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Movie dialogue

  • 29-08-2020 12:59am
    #1
    Registered Users Posts: 1,201 ✭✭✭ Man with broke phone


    Am I going deaf or has the sound on films gone to the dogs over the last ten years. I thought it was the flatscreen so I bought a good sound bar. I find tv shows and sporting events fine but when I turn on the latest blockbuster I can have either dialogue or backround and music. To hear both at the same time I would have to fall out with my neighbours because of noise.


Comments

  • Registered Users Posts: 12,105 ✭✭✭✭ MisterAnarchy


    Am I going deaf or has the sound on films gone to the dogs over the last ten years. I thought it was the flatscreen so I bought a good sound bar. I find tv shows and sporting events fine but when I turn on the latest blockbuster I can have either dialogue or backround and music. To hear both at the same time I would have to fall out with my neighbours because of noise.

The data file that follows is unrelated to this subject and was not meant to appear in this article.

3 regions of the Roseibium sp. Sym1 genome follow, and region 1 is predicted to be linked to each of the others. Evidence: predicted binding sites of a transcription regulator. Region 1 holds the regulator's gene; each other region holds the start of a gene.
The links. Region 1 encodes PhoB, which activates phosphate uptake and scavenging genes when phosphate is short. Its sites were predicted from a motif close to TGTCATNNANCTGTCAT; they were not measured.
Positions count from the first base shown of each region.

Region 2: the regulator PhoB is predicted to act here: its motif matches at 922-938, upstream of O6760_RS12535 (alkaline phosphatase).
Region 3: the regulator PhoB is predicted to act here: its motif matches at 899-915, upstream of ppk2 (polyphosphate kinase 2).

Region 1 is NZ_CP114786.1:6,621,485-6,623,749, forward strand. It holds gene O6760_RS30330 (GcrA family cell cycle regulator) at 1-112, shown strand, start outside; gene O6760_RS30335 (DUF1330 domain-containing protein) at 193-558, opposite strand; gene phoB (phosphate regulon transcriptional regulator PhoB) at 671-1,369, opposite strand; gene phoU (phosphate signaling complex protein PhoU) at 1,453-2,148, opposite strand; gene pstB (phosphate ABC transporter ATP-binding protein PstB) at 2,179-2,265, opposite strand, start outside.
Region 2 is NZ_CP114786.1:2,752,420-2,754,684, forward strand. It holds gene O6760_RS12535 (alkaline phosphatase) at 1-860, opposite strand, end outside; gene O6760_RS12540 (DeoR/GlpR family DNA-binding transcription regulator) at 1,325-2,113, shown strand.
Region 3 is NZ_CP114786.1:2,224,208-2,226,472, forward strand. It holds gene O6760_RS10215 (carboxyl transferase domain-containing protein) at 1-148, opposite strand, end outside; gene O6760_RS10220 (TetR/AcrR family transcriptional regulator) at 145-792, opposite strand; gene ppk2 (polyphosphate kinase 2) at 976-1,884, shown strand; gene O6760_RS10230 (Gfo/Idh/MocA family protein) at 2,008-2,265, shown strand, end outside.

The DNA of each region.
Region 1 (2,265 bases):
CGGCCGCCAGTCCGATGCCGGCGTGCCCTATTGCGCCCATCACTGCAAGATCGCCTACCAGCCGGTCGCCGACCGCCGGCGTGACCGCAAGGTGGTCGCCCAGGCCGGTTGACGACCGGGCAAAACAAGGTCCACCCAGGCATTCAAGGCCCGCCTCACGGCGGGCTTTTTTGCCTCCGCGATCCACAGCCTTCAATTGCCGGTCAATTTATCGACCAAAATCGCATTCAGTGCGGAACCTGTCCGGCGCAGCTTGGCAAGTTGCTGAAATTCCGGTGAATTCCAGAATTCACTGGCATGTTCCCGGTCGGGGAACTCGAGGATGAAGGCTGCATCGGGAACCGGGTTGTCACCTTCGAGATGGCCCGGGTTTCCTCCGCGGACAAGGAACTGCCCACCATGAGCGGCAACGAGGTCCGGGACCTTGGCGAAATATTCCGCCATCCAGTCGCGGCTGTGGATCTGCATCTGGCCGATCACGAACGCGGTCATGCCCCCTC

Alot of films have 5.1 soundtracks and they sound poor when downmixed to stereo.
    I often select the stereo sound track as the dialogue is usually clearer.
    If listening in 5.1 on the surround sound system, I boost the central speaker, most amps have an enhancement mode for the central speaker which boosts the audio.

    Some films are terribly mixed though, its frustrating.


  • Registered Users Posts: 2,723 ✭✭✭ El Rifle


    There didn't seem to be this problems before flatscreen tvs, dont remember not being able to hear dialogue growing up. Just watching the old Papillon last night there were scenes are the start where the dialogue you just can't hear at all what they are saying. The old low tech having better sound then the latest tech seems very weird


  • Registered Users Posts: 1,883 ✭✭✭ Optimalprimerib


    I watch everything with subtitles. I am not deaf or anything but I got the idea watching the wire as that dialogue has so many colloquialisms i never understood what they were trying to say.


  • Registered Users Posts: 6,062 ✭✭✭ Mr Crispy


    I'm relieved to see it's not just me! I find that even trailers on TV are terrible for this - music overpowering any lines of dialogue that are put in to entice you to watch!


  • Registered Users Posts: 12,105 ✭✭✭✭ MisterAnarchy


    Mr Crispy wrote: »